Clause 9 deals with the powers of the Inland Revenue to require information. Most people comply voluntarily, but if they do not, the Inland Revenue will have powers to require people to produce records. They will deal with cases in which employers or claimants of paternity benefit are unwilling to provide the necessary information. That is a standard clause that appears in other tax contexts, such as tax credits. The information asked for must be reasonably requested and relevant. The Inland Revenue cannot ask for mountains of information. That will be set out in Regulations that will have to be agreed with the board of the Inland Revenue before they can be brought to the Assembly. The Assembly will have an opportunity to consider all the Regulations before they come into force.
Clause 10 is concerned with failure to comply and the related penalties for that. We have already had some discussion about that matter. The penalties that we talked about would not be imposed very often, because most people comply with the requirements. In case they do not, however, the penalties range from £300 to £3,000, and cover negligence and fraud.
The other clauses deal with failure to comply. Clause 11 is a standard clause concerning the penalties for fraud and incorrect payments. The maximum penalty would be moderated according to the seriousness of the fault. Some people might face criminal proceedings rather than civil penalties. Those are standard measures that the Department will take to ensure that the system works and is not abused and that people provide the information that is needed for the system to work, to be monitored properly, and so forth.
Mr Carrick: Essentially, the Inland Revenue will administer the scheme and enforce compliance. It will use its authority to do so. It has wide-ranging powers.
Mr Caldwell: Clause 12 is a technical clause that is required for specific circumstances that may arise. It is about rights during and after maternity leave. It enables provision to be made for situations that arise from the extension of maternity leave, and for potential combinations of ordinary maternity leave with other new types of leave, such as adoption leave. Although those situations do not arise at present, they might do so in a minority of cases when the length of maternity leave is extended to one year, and when new rights to adoption and paternity leave come into operation. That will be dealt with by subordinate legislation and Regulations will set out the contractual benefits and rights to return that will apply in specific circumstances.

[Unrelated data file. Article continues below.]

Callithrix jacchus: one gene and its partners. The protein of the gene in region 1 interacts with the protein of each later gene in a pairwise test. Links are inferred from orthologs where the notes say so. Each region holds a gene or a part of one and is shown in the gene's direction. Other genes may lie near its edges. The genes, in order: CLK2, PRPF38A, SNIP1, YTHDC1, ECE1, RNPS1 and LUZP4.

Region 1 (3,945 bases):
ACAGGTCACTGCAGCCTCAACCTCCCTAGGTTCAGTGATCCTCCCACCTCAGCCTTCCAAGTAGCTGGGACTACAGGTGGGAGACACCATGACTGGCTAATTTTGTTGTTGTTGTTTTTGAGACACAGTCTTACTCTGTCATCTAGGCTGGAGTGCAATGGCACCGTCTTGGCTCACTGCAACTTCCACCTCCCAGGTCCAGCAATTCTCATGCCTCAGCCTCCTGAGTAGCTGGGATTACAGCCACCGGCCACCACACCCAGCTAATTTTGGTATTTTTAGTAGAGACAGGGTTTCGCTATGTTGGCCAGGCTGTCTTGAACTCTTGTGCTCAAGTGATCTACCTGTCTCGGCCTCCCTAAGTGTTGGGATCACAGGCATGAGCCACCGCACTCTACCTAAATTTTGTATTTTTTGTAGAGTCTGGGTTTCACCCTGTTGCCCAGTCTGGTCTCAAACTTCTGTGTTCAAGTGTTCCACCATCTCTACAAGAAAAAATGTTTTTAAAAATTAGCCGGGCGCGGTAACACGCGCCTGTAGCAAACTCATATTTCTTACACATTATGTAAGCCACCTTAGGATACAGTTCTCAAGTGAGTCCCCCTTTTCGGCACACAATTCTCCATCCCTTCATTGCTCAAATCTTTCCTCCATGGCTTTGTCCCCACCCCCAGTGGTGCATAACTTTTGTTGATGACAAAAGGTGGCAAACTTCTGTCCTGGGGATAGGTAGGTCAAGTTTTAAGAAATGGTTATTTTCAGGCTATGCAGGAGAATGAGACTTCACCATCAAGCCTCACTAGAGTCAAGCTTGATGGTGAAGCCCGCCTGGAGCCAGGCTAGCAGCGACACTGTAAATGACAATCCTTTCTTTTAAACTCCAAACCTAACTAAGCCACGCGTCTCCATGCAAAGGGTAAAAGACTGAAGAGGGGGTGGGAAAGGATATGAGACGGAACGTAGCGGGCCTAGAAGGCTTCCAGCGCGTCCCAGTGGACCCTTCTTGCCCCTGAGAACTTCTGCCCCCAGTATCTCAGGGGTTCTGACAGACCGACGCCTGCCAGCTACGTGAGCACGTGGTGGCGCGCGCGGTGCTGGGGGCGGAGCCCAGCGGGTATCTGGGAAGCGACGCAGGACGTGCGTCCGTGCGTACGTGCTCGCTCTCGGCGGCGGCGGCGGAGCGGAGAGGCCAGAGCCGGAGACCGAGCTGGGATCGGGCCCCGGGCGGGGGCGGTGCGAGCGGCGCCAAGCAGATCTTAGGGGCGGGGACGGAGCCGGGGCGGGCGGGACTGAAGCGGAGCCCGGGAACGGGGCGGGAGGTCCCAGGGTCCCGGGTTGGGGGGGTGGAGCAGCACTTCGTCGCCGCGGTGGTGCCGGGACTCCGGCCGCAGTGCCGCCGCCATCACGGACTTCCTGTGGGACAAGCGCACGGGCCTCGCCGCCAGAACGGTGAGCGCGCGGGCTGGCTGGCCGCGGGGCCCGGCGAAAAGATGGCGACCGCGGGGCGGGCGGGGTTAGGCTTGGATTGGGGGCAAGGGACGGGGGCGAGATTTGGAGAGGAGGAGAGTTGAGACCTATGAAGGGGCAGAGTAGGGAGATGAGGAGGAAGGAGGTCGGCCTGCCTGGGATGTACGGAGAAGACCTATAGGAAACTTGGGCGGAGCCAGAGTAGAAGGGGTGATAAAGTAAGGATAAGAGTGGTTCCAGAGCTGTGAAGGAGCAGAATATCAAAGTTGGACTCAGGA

The Chairperson: Can you clarify what would happen in the following hypothetical case, which the Committee will forward in writing to the Department? I apologise for the length of question - I am not sure who thought it up.
A woman who is on maternity leave, having had a baby, conceives three months into her paid maternity leave. She continues on maternity leave (a further three months on paid leave and six month on unpaid leave). Her period of unpaid leave ends around the time of the birth of her subsequent child. What rights would she have regarding maternity leave and pay at that point?
That is a convoluted, hypothetical case. However, it is a possible scenario. What would happen in that combination of events?
Mr Caldwell: I hesitate to attempt to answer that question. That particular hypothetical case would require thought and calculation.
Mr Gamble: It seems as though the woman would begin a new period of maternity leave of up to 26 weeks. However, all circumstances would have to be considered.
The Chairperson: The question is whether the qualifying period is worked out only once for an employer, but covers a woman for any subsequent periods of maternity leave, even though she has not served another period of 26 weeks' work between pregnancies. Can you see what I mean? I may not have explained it well.
Ms Taylor: That is my understanding of the situation. However, the Department would need to give it closer consideration.
Mr Caldwell: The Department will assess that case when the Committee forwards it in writing.